It's all about that quarterback
Both the Denver Broncos and Carolina Panthers have superstar franchise quarterbacks, with both teams investing to the north of $15 million in cap space to the position.
The Broncos got theirs in Peyton Manning through free agency in 2012, while the Panthers drafted Cam Newton number one overall in 2011. One is heading to the Hall of Fame in five years, while the other is on the cusp of earning his first NFL MVP.
The two quarterbacks also couldn't be any different on on the football field. Manning is the prototypical pocket passer who has wielded more Star Wars-like statistical seasons than any other in NFL History. While Newton is dangerous as both a passer and a runner, racking up 35 passing touchdowns and 10 rushing touchdowns during the regular season.
Finding that pass rush
However, the most important position for both teams has to do with them getting after the quarterback. The Broncos sport a 3-4 defensive alignment, which puts the bulk of the edge rush on their outside linebackers. Their defense led the NFL in sacks, so it was obviously money well spent.
The Panthers go with a 4-3 defense, so the pass rushing comes from their defensive ends. Both teams are spending north of $20 million cap room on those two position groups, making it their most important from a dollar standpoint.
How the Broncos were built
When John Elway witnessed his record setting offense get obliterated in Super Bowl XLVIII, he had to have realized that defense is still a big deal in the NFL. He set off that next offseason with his biggest free agency splashes of his five year tenure, picking up DeMarcus Ware, Aqib Talib and T.J. Ward.
That foundation netted one of the best defenses ever to take the field in Denver. With Manning's physical abilities waning, it became that defense that drove the Broncos to a 12-4 record and a Super Bowl 50 run. The defense is the first Super Bowl defense ever to finish first in the NFL in both passing yards per attempt and rushing yards per attempt.
Thanks in large part to Demaryius Thomas and his new contract, the most expensive position group in 2015 was at wide receiver. Having elite talent on the outside, can only help the running game and young, inexperienced (or old, ailing) quarterbacks.
Most expensive unit: Wide Receiver ($22,622,875)
Least expensive unit: Right Tackle ($652,000)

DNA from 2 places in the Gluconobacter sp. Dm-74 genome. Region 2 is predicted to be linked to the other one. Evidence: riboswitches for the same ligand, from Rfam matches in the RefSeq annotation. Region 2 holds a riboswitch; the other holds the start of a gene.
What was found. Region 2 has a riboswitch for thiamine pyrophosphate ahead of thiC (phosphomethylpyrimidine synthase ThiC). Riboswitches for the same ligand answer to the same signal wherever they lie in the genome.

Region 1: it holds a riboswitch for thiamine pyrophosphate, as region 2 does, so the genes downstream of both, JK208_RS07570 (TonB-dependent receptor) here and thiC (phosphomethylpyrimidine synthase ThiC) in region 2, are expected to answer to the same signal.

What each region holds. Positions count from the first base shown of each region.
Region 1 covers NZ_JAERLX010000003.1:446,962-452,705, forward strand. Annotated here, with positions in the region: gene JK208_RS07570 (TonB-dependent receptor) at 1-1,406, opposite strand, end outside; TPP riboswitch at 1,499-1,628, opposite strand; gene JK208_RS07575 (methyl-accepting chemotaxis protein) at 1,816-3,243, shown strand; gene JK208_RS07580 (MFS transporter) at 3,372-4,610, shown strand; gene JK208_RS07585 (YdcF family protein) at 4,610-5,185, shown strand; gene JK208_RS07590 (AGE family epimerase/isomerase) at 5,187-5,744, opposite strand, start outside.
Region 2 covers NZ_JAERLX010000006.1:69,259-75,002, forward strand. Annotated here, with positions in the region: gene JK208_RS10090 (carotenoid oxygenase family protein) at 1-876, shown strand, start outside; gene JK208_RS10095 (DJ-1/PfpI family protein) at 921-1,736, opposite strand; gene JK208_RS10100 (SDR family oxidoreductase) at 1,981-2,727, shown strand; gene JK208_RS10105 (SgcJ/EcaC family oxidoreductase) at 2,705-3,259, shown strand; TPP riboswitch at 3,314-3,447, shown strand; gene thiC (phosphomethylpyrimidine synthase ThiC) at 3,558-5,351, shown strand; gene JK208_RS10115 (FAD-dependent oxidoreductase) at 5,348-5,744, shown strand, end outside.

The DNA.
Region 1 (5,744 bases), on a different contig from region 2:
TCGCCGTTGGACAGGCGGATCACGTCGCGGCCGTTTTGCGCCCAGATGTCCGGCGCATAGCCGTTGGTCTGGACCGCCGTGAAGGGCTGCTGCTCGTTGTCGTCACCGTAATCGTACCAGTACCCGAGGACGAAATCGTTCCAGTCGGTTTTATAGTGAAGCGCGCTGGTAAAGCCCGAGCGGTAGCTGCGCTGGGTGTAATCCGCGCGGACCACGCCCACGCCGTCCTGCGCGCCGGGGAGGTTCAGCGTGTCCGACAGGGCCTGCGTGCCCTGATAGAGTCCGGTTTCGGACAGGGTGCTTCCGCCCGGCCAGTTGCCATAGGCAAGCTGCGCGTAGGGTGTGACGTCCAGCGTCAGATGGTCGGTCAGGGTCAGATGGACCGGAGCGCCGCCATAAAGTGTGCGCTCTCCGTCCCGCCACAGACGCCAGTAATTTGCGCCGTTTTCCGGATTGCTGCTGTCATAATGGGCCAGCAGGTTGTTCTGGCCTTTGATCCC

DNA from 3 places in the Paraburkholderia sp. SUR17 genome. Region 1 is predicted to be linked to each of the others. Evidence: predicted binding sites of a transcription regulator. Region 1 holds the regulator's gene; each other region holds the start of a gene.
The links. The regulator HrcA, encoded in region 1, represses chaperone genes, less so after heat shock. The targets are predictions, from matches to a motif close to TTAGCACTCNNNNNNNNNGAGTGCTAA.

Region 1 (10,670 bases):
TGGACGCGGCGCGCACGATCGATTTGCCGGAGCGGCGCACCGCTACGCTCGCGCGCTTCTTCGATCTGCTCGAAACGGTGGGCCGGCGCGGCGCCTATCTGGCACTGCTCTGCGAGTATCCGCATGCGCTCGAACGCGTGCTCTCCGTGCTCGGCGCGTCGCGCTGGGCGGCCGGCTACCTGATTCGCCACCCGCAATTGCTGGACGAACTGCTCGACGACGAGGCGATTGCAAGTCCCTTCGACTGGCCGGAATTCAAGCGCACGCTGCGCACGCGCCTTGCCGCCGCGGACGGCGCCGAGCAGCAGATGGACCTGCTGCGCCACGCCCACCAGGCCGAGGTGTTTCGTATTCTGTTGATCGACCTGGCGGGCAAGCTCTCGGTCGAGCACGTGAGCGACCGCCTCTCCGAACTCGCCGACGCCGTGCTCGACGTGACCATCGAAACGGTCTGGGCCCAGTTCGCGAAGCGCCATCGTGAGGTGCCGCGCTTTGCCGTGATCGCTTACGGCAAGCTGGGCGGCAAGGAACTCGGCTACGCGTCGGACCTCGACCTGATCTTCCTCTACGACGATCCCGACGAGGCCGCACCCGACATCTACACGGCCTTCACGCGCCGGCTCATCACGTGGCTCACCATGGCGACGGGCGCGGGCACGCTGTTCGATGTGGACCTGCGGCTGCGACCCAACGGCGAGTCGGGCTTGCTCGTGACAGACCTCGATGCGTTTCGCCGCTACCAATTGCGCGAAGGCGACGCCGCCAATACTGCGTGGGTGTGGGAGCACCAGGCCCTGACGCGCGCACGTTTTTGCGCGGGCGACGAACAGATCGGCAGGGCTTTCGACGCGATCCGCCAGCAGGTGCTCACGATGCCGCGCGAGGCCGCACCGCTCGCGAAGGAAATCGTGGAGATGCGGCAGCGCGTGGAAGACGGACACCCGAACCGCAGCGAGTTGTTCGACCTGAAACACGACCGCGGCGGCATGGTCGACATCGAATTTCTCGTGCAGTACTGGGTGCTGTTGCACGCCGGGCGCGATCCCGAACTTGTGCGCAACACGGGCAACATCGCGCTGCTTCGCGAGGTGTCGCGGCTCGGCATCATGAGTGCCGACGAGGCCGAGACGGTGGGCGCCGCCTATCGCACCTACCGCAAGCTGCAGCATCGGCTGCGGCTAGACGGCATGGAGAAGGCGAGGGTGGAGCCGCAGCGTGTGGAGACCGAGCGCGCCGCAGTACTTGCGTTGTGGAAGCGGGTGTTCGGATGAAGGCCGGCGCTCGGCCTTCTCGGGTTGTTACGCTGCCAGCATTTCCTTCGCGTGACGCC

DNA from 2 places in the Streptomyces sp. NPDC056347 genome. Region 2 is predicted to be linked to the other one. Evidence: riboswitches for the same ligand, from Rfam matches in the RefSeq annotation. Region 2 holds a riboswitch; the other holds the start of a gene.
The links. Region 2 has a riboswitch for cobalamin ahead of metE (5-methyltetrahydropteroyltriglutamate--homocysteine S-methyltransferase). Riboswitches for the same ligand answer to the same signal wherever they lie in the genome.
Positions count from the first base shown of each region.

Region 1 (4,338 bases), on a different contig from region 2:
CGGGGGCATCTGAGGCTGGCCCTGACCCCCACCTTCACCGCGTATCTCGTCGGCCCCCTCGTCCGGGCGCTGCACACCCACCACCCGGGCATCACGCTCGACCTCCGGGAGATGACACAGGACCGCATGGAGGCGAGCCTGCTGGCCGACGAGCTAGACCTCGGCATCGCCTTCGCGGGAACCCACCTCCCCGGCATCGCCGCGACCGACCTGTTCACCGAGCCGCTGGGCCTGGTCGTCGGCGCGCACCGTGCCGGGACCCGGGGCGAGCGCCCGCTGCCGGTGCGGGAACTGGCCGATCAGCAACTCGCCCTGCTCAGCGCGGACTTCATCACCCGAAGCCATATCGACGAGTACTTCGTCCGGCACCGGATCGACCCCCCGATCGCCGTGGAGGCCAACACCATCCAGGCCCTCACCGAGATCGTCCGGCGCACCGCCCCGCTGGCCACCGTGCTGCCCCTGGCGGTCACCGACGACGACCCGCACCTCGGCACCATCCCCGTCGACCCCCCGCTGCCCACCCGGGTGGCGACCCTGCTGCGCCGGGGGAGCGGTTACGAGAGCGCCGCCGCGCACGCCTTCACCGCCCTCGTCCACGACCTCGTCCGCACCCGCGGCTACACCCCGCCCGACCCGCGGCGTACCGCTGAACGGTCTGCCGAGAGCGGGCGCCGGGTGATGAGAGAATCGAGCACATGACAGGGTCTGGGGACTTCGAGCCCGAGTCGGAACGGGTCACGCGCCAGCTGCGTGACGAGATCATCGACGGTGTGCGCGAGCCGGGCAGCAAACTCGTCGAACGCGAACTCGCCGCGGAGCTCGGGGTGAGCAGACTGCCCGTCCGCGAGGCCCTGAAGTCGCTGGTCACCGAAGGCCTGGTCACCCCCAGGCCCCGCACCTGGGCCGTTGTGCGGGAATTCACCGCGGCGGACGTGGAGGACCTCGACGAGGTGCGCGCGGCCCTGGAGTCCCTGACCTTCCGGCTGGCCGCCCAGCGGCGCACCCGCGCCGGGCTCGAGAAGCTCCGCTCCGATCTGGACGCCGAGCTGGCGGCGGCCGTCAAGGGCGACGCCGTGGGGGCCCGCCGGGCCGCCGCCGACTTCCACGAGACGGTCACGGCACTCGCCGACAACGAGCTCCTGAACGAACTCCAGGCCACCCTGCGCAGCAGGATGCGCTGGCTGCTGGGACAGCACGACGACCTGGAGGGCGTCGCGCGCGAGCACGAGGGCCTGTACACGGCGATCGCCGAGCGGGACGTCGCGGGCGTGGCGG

Note: Excludes kickers and punters
How the Panthers were built
The Panthers have completely shaped their offensive roster around Newton's strengths as a read/option quarterback. A bulk of their cap is dedicated to Newton, his running backs, his fullbacks and his tight ends. The net results is one of the most dangerous rushing attacks in the NFL.
On the other side of the ball, they are getting deals at the linebacker position considering how good they have been. The bulk of the dollars are going to the defensive ends. Given how much more cash is heading to the offensive, the Panthers championship window could be fairly short as they have plenty of super stars on the defensive side of the ball not making superstar money.
Most expensive unit: Defensive End ($23,027862)
Least expensive unit: Right Tackle ($1,159,280)
Note: Excludes kickers and punters
The Bottom Line (or Dollar)
On paper, it looks like the bottom line is that the Denver Broncos are better positioned to win from now on, especially after Manning retires and frees up that extra $20 million in cap space. Much of that will likely swing over to the defensive side of the ball as Elway tries to keep the NFL's top defense together heading into 2016.
For the Carolina Panthers, they have too much talent on defense compared to the actual cap space committed to it. I would assume some of that cap would be freed up by jettisoning Jared Allen, but much of it is still committed to the offensive side of the ball. Something will have to give.
As for 2015, both teams got here by getting after the quarterback and by running the football. The recipe for success in Super Bowl 50 will likely be the same for both clubs.